By Benjamin Leatherman
By Robrt L. Pela
By Katrina Montgomery
By Robrt L. Pela
By Kathleen Vanesian
By New Times
By Ray Stern
By Eric Tsetsi
A middle-aged man enters the living room of his opulent Manhattan apartment. He is followed by a beautiful young woman. They discuss his wife, who isn't home; they share witty banter about the park where the man has apparently just picked up the woman. After a while, the woman declares her love for the man; she sits at his feet, she rests her head on his knee. It's all very romantic and sweet, until the woman begins rubbing off on a piece of furniture and we realize that she is not a woman but a dog, and that this is not an assignation but the beginning of a somewhat tedious comedy about man's best friend.
A.R. Gurney's Sylvia is something of a shaggy-dog story. Once the punch line is trotted out and has been riffed on a couple of times, the play goes no place at all. Gurney, better known for sophisticated, angst-driven observations of the uptown set (The Dining Room, The Cocktail Hour), has traded in his usual insights for a pile of dumb dog jokes. The result, like an overlong game of catch, wears thin pretty quickly. In its Actors Theatre of Phoenix production, awkward acting and inept direction don't help any.
Sylvia, which premiered at the Manhattan Theatre Club in 1995, is based in part on Gurney's relationship with his own dog, whom his wife reportedly loathes. In the play, Sylvia (Christie Klein) is a half-poodle, half-Labrador, all-talking-singing-dancing stray who's chewing a hole in the 22-year marriage of her new owners, Greg (Jared Sakren) and Kate (Heidi Ewart). Greg is having a mid-life crisis, bored with his job and questioning his purpose in life; while Kate, who's just sent her kids off to college, is on a fast-paced career track. Enter Sylvia, who gives Greg something to focus on, who squares off with Kate, and who drags in a lot of goofy one-liners aimed at dog lovers. All of this is meant to be howlingly funny, but Gurney's script too often relies on situational humor (what would a dog say if . . .?) and poop jokes for laughs.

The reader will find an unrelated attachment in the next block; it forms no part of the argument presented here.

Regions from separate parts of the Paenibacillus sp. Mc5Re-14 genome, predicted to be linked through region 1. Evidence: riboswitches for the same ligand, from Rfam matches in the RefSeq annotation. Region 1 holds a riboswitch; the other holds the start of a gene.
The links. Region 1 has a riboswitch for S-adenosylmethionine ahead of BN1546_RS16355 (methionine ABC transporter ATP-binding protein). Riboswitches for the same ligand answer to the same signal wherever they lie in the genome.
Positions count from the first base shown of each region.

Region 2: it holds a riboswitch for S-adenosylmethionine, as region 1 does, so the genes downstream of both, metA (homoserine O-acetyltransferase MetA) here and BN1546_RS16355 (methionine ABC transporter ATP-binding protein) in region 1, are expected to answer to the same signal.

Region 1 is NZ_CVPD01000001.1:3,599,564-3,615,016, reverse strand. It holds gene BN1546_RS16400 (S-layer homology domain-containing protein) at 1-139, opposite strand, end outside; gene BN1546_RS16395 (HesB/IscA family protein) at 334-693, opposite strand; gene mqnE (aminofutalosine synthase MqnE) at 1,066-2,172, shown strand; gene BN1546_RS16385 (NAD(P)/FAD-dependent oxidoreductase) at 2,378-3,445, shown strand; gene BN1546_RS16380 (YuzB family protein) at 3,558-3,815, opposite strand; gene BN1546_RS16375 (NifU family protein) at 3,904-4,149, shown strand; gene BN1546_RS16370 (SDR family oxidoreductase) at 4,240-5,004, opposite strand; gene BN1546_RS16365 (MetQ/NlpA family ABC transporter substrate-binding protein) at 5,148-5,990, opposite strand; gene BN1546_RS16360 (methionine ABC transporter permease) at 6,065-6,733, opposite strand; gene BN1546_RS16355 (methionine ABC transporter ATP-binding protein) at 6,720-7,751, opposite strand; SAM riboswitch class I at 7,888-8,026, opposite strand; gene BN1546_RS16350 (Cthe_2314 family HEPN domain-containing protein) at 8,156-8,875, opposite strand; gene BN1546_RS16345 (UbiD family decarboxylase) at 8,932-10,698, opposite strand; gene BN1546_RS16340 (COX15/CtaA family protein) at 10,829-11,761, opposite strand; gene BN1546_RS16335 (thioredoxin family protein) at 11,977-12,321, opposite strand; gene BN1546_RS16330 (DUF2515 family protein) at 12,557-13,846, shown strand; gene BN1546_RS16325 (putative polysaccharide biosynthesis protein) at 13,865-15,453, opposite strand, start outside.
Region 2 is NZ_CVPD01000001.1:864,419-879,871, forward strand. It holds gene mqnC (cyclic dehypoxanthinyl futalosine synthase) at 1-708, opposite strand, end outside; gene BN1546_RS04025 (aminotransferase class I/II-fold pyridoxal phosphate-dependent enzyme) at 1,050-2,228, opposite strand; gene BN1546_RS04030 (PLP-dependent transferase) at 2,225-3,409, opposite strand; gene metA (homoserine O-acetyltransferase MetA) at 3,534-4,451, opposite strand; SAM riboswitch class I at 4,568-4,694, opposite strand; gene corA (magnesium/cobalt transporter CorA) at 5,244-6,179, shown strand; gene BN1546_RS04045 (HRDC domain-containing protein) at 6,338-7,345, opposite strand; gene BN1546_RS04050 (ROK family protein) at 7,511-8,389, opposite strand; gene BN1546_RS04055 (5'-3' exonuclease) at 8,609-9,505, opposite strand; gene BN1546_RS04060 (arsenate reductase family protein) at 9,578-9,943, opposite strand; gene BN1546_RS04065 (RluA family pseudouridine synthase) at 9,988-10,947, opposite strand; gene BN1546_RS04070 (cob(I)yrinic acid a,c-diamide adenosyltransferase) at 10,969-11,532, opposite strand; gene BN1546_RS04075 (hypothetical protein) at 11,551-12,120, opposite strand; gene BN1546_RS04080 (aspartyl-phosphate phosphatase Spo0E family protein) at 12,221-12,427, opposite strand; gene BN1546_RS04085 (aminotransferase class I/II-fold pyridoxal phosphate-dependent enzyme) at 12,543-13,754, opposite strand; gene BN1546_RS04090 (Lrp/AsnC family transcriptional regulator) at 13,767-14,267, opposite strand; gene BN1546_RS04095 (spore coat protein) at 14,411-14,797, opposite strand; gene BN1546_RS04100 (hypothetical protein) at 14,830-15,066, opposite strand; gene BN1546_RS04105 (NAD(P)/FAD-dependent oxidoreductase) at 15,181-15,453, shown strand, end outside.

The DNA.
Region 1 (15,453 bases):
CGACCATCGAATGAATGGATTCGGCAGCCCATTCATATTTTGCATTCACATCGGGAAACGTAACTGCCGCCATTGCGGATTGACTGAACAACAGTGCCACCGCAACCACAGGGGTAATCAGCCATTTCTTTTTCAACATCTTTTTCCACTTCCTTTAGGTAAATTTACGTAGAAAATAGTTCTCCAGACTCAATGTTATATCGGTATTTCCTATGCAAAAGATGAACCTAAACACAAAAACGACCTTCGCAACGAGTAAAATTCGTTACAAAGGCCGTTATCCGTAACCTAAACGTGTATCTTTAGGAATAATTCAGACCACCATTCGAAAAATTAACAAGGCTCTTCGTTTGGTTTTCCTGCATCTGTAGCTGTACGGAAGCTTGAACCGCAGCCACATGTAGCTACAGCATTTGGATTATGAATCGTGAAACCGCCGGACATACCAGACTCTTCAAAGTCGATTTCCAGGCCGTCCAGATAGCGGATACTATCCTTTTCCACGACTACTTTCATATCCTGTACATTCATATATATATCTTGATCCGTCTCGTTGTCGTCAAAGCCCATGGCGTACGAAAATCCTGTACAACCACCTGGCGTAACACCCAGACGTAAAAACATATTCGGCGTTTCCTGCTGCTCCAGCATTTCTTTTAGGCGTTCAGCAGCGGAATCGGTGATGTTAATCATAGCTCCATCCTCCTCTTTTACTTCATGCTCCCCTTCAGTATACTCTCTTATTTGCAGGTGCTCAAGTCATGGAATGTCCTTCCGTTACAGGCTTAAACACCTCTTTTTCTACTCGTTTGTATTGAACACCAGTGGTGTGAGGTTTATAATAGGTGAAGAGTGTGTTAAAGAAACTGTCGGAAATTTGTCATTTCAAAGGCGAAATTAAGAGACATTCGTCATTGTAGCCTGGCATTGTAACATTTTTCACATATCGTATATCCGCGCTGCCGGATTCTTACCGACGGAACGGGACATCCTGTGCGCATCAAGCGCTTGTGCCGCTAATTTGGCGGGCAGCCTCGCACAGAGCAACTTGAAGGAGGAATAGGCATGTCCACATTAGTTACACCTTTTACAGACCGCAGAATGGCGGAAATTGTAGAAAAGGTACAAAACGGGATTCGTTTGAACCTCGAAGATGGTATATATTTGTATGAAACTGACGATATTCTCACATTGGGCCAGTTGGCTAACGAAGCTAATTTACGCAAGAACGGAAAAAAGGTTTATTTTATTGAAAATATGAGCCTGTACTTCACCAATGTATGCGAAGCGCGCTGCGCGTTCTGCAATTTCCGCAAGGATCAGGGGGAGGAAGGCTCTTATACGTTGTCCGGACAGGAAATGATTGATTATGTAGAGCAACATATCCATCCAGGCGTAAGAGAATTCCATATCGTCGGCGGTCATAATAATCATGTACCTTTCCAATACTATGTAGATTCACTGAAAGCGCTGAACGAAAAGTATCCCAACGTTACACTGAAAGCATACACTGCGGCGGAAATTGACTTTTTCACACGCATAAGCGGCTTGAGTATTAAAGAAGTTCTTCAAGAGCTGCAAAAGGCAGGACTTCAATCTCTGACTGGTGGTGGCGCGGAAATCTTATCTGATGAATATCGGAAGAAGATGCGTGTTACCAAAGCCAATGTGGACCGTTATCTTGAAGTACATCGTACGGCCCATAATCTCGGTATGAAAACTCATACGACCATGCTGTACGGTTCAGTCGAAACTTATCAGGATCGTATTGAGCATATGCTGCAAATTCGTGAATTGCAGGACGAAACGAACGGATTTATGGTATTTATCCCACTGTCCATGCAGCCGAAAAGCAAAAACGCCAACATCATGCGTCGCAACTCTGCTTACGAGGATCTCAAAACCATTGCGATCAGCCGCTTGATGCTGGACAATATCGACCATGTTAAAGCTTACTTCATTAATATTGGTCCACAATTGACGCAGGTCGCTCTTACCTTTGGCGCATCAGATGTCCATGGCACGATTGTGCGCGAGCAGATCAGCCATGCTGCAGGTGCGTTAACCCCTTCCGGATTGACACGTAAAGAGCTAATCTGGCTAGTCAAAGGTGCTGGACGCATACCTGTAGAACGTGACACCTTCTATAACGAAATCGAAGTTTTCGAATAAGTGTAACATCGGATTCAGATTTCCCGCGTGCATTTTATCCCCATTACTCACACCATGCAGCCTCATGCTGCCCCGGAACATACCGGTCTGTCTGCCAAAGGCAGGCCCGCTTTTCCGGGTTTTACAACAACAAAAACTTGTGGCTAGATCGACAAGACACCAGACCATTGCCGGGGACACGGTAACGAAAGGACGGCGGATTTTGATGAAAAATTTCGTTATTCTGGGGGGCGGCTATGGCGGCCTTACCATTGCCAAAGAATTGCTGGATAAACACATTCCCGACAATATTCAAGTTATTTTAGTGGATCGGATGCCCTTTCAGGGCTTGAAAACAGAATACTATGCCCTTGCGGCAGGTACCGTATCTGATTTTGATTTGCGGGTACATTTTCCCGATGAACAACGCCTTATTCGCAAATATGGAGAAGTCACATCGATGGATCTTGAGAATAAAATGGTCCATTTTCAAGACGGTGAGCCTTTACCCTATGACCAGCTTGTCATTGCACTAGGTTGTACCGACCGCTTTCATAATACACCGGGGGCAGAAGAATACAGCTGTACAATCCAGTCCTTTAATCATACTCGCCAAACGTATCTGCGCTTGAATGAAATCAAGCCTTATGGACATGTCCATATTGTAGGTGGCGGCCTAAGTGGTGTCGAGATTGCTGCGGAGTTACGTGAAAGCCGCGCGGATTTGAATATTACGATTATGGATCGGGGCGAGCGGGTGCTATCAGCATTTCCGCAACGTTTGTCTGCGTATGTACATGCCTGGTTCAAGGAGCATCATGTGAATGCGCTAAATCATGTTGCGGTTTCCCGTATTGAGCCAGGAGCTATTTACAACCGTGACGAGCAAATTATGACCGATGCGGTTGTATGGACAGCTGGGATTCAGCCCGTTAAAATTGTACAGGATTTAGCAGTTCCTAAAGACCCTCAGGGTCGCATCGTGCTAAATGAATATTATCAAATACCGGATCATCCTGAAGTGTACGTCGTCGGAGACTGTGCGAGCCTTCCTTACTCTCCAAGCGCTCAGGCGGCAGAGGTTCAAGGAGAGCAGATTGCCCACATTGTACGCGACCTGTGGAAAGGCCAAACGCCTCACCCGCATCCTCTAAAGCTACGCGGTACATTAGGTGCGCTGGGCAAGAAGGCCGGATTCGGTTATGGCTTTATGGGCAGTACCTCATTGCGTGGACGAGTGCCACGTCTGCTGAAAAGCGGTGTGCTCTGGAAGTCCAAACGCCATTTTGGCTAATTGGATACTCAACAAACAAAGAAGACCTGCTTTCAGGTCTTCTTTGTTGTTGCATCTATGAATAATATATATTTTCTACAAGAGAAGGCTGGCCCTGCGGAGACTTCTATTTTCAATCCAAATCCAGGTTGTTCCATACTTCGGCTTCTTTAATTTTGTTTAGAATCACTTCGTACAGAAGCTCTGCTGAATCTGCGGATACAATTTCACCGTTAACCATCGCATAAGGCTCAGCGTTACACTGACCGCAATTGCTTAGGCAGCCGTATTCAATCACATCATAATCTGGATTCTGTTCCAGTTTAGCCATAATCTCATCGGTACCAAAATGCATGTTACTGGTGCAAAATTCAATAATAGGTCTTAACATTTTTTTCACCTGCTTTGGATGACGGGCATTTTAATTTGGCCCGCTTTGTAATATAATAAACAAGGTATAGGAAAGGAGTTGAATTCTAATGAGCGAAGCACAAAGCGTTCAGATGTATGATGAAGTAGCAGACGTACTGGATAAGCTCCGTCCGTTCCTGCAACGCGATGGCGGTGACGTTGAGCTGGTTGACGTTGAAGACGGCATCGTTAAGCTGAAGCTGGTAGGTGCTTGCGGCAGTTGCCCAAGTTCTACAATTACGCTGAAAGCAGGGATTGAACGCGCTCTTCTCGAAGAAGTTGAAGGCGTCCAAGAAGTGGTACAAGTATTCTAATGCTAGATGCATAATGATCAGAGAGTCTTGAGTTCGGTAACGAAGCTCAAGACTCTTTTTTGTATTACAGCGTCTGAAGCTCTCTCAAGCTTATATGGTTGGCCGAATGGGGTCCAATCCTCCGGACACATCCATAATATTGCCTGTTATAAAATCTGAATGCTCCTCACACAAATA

Still, some of this stuff is actually amusing. Sylvia, who first appears wearing torn, filthy fatigues, returns later from the groomer in a little black skirt and shiny hair bows, performing a bump-and-grind disco routine. In one scene, she reveals what a dog is saying when it barks at a cat ("Fuck you! I'm going to tear off your tail and shove it up your ass!"); in another, she stops to sniff a lamppost with the aside, "Excuse me, I have to check my messages." And in the play's most entertaining segment, Greg accompanies Kate to the airport to see her off, while Sylvia, on the other side of the stage, wanders around the apartment singing Cole Porter's "Ev'ry Time We Say Goodbye (I Die a Little)."
But these highlights are separated by long speeches about life and love, all of them peppered with dumb dog jokes and silly situations meant to tug at the heartstrings of pet owners. These are all spouted by the people in the story, but the most engaging character in the play is the dog. Unfortunately, the play isn't about her, and when Sylvia is offstage, the story meanders and finally, like a naughty pooch, soils itself.
There is some interesting subtext, most of it dealing with sexism: When Sylvia begins to pay more attention to stray dogs than she does to Greg, he has her spayed; when he's describing Kate's new interest in her career, he refers to it as "a phase women are going through these days." Literature fans will enjoy cloaked references to Dorothy Parker, James Joyce and Edith Wharton, though not one of these allusions garnered a laugh on opening night.
The actors were more warmly received, though I can't imagine why. I've seen Ewart play everything from giants to children, and she's always fresh and likable. But Ewart's performance in Sylvia is just plain baffling. She shouts every one of her lines and plays Kate so broadly that, when she begins spouting Shakespeare in many of her later scenes, it doesn't seem all that peculiar, which is what Gurney wants us to believe. Ewart's Kate is such a chilly, unyielding harpy that one can't imagine that any man would be willing to give up his dog--or even an hour of his time--for her. She looks wonderful, with a different glamorous outfit and hairstyle in every scene, but each time she clomped onto the stage and began barking, I wanted to crawl under my seat.
Unfortunately, director Beverly Smith-Dawson seems to have asked the rest of her cast to keep pace with Ewart. Sakren's performance is equally loud and flat; he spends much of his time onstage either trying to out-shout Ewart or being upstaged by Klein, who turns in a spirited, sweet-tempered performance.
That's no mean feat when you consider what she's up against. Surrounded by a pair of screeching actors and Richard Trujillo--who plays three ensemble characters, each more annoying than the last--Klein's portrayal of a talking dog could easily have been swallowed whole. Instead, it's the only thing up on the stage (other than Jeff Thomson's masterfully designed set) worth looking at. Smith-Dawson seems to have poured all her efforts into guiding Klein, who's never down on all fours. She eschews flea-scratching and panting for more subtle tricks: pulling fast-as-lightning facial expressions, shadowing other actors around the stage, or tumbling gracelessly onto the stage when she's told to "sit."